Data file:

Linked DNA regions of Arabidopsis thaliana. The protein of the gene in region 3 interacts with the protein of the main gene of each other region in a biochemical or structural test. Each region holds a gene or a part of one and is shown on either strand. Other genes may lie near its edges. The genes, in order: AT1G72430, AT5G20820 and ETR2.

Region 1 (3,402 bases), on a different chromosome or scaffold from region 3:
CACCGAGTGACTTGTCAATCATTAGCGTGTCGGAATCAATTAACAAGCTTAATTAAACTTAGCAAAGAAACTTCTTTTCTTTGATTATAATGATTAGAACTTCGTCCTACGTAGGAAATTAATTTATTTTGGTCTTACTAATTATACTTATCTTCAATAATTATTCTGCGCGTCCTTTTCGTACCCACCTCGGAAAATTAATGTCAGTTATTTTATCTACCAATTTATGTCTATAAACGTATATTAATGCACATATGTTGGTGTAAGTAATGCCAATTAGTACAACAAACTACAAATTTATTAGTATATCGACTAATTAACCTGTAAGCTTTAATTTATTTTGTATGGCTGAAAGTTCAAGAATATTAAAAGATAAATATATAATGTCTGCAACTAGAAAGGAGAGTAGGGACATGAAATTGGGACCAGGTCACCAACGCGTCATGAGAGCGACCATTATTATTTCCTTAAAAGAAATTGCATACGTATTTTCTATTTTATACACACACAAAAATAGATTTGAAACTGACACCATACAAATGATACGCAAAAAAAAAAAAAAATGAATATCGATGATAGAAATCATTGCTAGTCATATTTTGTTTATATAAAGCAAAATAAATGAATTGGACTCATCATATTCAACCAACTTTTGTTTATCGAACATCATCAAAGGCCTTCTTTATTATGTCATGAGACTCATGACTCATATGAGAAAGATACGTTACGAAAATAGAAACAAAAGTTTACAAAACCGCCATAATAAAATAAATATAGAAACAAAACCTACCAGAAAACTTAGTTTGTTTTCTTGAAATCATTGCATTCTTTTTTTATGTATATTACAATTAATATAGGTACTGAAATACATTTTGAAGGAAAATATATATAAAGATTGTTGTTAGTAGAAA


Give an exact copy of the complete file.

Linked DNA regions of Arabidopsis thaliana. The protein of the gene in region 3 interacts with the protein of the main gene of each other region in a biochemical or structural test. Each region holds a gene or a part of one and is shown on either strand. Other genes may lie near its edges. The genes, in order: AT1G72430, AT5G20820 and ETR2.

Region 1 (3,402 bases), on a different chromosome or scaffold from region 3:
CACCGAGTGACTTGTCAATCATTAGCGTGTCGGAATCAATTAACAAGCTTAATTAAACTTAGCAAAGAAACTTCTTTTCTTTGATTATAATGATTAGAACTTCGTCCTACGTAGGAAATTAATTTATTTTGGTCTTACTAATTATACTTATCTTCAATAATTATTCTGCGCGTCCTTTTCGTACCCACCTCGGAAAATTAATGTCAGTTATTTTATCTACCAATTTATGTCTATAAACGTATATTAATGCACATATGTTGGTGTAAGTAATGCCAATTAGTACAACAAACTACAAATTTATTAGTATATCGACTAATTAACCTGTAAGCTTTAATTTATTTTGTATGGCTGAAAGTTCAAGAATATTAAAAGATAAATATATAATGTCTGCAACTAGAAAGGAGAGTAGGGACATGAAATTGGGACCAGGTCACCAACGCGTCATGAGAGCGACCATTATTATTTCCTTAAAAGAAATTGCATACGTATTTTCTATTTTATACACACACAAAAATAGATTTGAAACTGACACCATACAAATGATACGCAAAAAAAAAAAAAAATGAATATCGATGATAGAAATCATTGCTAGTCATATTTTGTTTATATAAAGCAAAATAAATGAATTGGACTCATCATATTCAACCAACTTTTGTTTATCGAACATCATCAAAGGCCTTCTTTATTATGTCATGAGACTCATGACTCATATGAGAAAGATACGTTACGAAAATAGAAACAAAAGTTTACAAAACCGCCATAATAAAATAAATATAGAAACAAAACCTACCAGAAAACTTAGTTTGTTTTCTTGAAATCATTGCATTCTTTTTTTATGTATATTACAATTAATATAGGTACTGAAATACATTTTGAAGGAAAATATATATAAAGATTGTTGTTAGTAGAAA